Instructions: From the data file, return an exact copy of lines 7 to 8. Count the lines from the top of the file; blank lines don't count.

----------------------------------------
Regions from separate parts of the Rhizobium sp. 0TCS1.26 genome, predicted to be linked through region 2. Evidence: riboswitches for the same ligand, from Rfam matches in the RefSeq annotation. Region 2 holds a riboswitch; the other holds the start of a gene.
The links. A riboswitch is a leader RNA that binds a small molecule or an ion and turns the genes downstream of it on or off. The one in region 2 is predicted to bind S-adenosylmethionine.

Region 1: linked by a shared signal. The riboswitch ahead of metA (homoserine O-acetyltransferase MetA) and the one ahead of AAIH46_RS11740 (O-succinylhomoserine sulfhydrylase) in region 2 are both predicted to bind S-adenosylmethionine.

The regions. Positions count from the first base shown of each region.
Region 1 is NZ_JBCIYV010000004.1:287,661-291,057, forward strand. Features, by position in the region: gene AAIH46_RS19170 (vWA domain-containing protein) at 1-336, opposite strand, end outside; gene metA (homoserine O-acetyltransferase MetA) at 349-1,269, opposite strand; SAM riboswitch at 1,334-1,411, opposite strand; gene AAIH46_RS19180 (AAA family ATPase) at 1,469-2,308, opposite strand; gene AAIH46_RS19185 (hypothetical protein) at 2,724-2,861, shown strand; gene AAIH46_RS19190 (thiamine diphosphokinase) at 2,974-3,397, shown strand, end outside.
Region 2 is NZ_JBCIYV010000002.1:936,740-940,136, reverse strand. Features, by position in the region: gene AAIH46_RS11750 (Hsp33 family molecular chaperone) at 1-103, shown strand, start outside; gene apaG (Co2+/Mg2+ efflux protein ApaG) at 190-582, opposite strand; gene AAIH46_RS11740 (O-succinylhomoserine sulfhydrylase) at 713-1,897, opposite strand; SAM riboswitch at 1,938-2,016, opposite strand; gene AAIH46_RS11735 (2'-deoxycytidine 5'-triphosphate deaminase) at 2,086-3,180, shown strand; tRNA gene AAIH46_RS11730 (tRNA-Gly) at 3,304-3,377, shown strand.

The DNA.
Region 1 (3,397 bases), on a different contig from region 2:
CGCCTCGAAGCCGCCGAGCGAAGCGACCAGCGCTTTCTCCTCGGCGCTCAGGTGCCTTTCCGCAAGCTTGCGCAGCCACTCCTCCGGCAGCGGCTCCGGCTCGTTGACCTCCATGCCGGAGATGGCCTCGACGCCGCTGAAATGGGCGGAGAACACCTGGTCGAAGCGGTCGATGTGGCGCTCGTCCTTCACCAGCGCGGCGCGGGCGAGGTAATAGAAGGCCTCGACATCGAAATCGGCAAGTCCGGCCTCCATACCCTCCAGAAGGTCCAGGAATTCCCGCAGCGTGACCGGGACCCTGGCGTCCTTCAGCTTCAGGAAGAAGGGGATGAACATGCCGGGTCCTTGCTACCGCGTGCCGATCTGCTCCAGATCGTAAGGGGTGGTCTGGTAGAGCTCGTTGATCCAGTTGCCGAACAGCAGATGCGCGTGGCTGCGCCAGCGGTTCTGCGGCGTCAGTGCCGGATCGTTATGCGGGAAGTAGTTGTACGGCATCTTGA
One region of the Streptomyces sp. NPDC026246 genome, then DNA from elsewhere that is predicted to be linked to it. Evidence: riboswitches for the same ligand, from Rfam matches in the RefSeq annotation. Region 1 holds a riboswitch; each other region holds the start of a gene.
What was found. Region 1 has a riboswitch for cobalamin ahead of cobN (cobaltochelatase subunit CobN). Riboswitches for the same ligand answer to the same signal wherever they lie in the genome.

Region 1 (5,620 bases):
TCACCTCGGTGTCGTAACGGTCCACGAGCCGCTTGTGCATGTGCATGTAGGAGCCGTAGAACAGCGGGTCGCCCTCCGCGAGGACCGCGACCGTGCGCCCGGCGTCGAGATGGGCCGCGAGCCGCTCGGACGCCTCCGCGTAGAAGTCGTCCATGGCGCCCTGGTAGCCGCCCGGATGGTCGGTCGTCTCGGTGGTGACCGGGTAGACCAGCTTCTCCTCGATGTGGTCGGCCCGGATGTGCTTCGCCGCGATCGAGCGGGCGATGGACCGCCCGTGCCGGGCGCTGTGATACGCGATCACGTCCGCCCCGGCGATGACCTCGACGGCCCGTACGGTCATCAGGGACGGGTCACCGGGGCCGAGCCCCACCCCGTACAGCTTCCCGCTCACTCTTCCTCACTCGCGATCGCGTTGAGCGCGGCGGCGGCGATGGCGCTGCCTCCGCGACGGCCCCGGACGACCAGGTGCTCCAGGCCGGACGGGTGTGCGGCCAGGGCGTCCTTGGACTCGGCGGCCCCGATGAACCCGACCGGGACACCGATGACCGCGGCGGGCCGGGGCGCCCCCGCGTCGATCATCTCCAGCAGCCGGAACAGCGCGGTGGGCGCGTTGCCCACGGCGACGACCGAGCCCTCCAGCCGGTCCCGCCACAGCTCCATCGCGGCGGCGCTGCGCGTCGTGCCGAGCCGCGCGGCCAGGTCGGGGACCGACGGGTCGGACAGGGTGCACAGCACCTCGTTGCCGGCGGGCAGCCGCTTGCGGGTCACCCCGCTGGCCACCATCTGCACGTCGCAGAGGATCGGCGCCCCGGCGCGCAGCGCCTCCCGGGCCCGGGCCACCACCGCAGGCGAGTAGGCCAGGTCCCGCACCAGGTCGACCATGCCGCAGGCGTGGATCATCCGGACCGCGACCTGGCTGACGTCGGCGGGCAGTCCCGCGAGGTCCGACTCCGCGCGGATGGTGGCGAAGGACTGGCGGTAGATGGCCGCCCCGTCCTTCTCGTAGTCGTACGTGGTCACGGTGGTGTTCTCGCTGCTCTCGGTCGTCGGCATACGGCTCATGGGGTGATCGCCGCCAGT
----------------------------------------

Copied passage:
The DNA.
Region 1 (3,397 bases), on a different contig from region 2: